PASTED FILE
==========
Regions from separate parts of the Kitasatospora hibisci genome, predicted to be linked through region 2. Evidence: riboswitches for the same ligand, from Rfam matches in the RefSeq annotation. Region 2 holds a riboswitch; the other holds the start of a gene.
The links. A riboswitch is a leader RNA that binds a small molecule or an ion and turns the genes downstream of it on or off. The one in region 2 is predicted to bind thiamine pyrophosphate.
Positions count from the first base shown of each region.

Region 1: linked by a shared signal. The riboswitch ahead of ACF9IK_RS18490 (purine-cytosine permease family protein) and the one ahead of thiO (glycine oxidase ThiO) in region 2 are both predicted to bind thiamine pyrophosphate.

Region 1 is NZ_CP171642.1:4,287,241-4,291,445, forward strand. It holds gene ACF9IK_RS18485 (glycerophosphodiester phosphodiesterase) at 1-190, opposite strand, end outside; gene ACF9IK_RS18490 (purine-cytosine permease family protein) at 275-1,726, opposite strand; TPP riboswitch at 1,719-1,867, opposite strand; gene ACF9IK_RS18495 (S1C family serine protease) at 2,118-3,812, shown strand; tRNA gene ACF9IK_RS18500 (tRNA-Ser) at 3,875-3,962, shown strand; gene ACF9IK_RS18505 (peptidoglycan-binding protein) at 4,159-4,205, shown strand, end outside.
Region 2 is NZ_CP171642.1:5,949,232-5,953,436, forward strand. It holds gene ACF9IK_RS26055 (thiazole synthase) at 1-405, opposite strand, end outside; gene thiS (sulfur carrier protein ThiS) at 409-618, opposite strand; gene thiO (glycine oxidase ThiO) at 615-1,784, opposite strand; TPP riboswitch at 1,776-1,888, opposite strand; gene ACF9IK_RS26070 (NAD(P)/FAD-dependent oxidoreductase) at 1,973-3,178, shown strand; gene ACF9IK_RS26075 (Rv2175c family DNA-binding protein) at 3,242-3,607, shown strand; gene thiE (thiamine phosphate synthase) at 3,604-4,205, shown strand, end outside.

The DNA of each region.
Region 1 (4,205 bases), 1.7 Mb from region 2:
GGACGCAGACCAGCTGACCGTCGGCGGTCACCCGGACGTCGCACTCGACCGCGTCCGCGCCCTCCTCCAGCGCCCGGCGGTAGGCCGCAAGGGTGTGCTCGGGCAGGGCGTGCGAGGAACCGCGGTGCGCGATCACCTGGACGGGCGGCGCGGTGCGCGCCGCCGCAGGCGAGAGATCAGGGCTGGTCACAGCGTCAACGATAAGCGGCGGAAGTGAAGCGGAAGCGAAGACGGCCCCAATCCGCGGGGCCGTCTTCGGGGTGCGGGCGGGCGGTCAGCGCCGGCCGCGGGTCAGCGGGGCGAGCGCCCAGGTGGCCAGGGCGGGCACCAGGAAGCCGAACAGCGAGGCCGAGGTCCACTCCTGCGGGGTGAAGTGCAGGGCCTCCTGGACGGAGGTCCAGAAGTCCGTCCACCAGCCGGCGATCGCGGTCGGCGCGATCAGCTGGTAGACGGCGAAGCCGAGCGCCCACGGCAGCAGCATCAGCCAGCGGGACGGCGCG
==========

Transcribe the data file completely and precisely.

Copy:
Regions from separate parts of the Kitasatospora hibisci genome, predicted to be linked through region 2. Evidence: riboswitches for the same ligand, from Rfam matches in the RefSeq annotation. Region 2 holds a riboswitch; the other holds the start of a gene.
The links. A riboswitch is a leader RNA that binds a small molecule or an ion and turns the genes downstream of it on or off. The one in region 2 is predicted to bind thiamine pyrophosphate.
Positions count from the first base shown of each region.

Region 1: linked by a shared signal. The riboswitch ahead of ACF9IK_RS18490 (purine-cytosine permease family protein) and the one ahead of thiO (glycine oxidase ThiO) in region 2 are both predicted to bind thiamine pyrophosphate.

Region 1 is NZ_CP171642.1:4,287,241-4,291,445, forward strand. It holds gene ACF9IK_RS18485 (glycerophosphodiester phosphodiesterase) at 1-190, opposite strand, end outside; gene ACF9IK_RS18490 (purine-cytosine permease family protein) at 275-1,726, opposite strand; TPP riboswitch at 1,719-1,867, opposite strand; gene ACF9IK_RS18495 (S1C family serine protease) at 2,118-3,812, shown strand; tRNA gene ACF9IK_RS18500 (tRNA-Ser) at 3,875-3,962, shown strand; gene ACF9IK_RS18505 (peptidoglycan-binding protein) at 4,159-4,205, shown strand, end outside.
Region 2 is NZ_CP171642.1:5,949,232-5,953,436, forward strand. It holds gene ACF9IK_RS26055 (thiazole synthase) at 1-405, opposite strand, end outside; gene thiS (sulfur carrier protein ThiS) at 409-618, opposite strand; gene thiO (glycine oxidase ThiO) at 615-1,784, opposite strand; TPP riboswitch at 1,776-1,888, opposite strand; gene ACF9IK_RS26070 (NAD(P)/FAD-dependent oxidoreductase) at 1,973-3,178, shown strand; gene ACF9IK_RS26075 (Rv2175c family DNA-binding protein) at 3,242-3,607, shown strand; gene thiE (thiamine phosphate synthase) at 3,604-4,205, shown strand, end outside.

The DNA of each region.
Region 1 (4,205 bases), 1.7 Mb from region 2:
GGACGCAGACCAGCTGACCGTCGGCGGTCACCCGGACGTCGCACTCGACCGCGTCCGCGCCCTCCTCCAGCGCCCGGCGGTAGGCCGCAAGGGTGTGCTCGGGCAGGGCGTGCGAGGAACCGCGGTGCGCGATCACCTGGACGGGCGGCGCGGTGCGCGCCGCCGCAGGCGAGAGATCAGGGCTGGTCACAGCGTCAACGATAAGCGGCGGAAGTGAAGCGGAAGCGAAGACGGCCCCAATCCGCGGGGCCGTCTTCGGGGTGCGGGCGGGCGGTCAGCGCCGGCCGCGGGTCAGCGGGGCGAGCGCCCAGGTGGCCAGGGCGGGCACCAGGAAGCCGAACAGCGAGGCCGAGGTCCACTCCTGCGGGGTGAAGTGCAGGGCCTCCTGGACGGAGGTCCAGAAGTCCGTCCACCAGCCGGCGATCGCGGTCGGCGCGATCAGCTGGTAGACGGCGAAGCCGAGCGCCCACGGCAGCAGCATCAGCCAGCGGGACGGCGCG